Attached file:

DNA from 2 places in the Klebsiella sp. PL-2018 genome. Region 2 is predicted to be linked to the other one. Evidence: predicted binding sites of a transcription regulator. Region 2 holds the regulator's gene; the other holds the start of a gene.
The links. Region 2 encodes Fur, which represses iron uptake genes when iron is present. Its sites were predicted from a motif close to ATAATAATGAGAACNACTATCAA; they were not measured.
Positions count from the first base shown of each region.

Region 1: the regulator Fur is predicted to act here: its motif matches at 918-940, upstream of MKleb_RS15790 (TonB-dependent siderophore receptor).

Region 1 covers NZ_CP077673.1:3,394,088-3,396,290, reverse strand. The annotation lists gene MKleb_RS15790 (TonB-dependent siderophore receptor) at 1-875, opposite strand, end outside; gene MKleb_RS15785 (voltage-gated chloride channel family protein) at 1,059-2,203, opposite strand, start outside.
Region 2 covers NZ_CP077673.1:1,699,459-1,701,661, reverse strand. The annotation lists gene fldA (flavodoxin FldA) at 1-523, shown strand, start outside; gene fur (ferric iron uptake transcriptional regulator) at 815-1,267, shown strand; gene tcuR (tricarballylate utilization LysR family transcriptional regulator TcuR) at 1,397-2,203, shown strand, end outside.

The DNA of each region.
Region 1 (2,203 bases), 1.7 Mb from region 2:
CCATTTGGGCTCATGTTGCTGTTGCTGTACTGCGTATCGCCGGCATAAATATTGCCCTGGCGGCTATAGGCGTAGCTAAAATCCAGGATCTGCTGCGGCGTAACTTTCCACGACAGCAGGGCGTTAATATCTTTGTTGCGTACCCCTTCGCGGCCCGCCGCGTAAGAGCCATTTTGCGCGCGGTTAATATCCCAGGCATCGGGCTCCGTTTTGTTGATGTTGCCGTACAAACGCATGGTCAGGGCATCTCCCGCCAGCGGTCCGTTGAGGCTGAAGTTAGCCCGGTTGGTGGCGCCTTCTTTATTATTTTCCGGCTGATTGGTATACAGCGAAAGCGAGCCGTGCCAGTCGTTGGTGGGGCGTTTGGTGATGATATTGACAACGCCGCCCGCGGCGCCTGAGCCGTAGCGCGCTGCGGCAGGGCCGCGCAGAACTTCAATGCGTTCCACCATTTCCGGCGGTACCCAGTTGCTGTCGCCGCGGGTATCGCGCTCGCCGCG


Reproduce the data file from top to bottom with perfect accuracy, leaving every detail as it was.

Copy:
DNA from 2 places in the Klebsiella sp. PL-2018 genome. Region 2 is predicted to be linked to the other one. Evidence: predicted binding sites of a transcription regulator. Region 2 holds the regulator's gene; the other holds the start of a gene.
The links. Region 2 encodes Fur, which represses iron uptake genes when iron is present. Its sites were predicted from a motif close to ATAATAATGAGAACNACTATCAA; they were not measured.
Positions count from the first base shown of each region.

Region 1: the regulator Fur is predicted to act here: its motif matches at 918-940, upstream of MKleb_RS15790 (TonB-dependent siderophore receptor).

Region 1 covers NZ_CP077673.1:3,394,088-3,396,290, reverse strand. The annotation lists gene MKleb_RS15790 (TonB-dependent siderophore receptor) at 1-875, opposite strand, end outside; gene MKleb_RS15785 (voltage-gated chloride channel family protein) at 1,059-2,203, opposite strand, start outside.
Region 2 covers NZ_CP077673.1:1,699,459-1,701,661, reverse strand. The annotation lists gene fldA (flavodoxin FldA) at 1-523, shown strand, start outside; gene fur (ferric iron uptake transcriptional regulator) at 815-1,267, shown strand; gene tcuR (tricarballylate utilization LysR family transcriptional regulator TcuR) at 1,397-2,203, shown strand, end outside.

The DNA of each region.
Region 1 (2,203 bases), 1.7 Mb from region 2:
CCATTTGGGCTCATGTTGCTGTTGCTGTACTGCGTATCGCCGGCATAAATATTGCCCTGGCGGCTATAGGCGTAGCTAAAATCCAGGATCTGCTGCGGCGTAACTTTCCACGACAGCAGGGCGTTAATATCTTTGTTGCGTACCCCTTCGCGGCCCGCCGCGTAAGAGCCATTTTGCGCGCGGTTAATATCCCAGGCATCGGGCTCCGTTTTGTTGATGTTGCCGTACAAACGCATGGTCAGGGCATCTCCCGCCAGCGGTCCGTTGAGGCTGAAGTTAGCCCGGTTGGTGGCGCCTTCTTTATTATTTTCCGGCTGATTGGTATACAGCGAAAGCGAGCCGTGCCAGTCGTTGGTGGGGCGTTTGGTGATGATATTGACAACGCCGCCCGCGGCGCCTGAGCCGTAGCGCGCTGCGGCAGGGCCGCGCAGAACTTCAATGCGTTCCACCATTTCCGGCGGTACCCAGTTGCTGTCGCCGCGGGTATCGCGCTCGCCGCG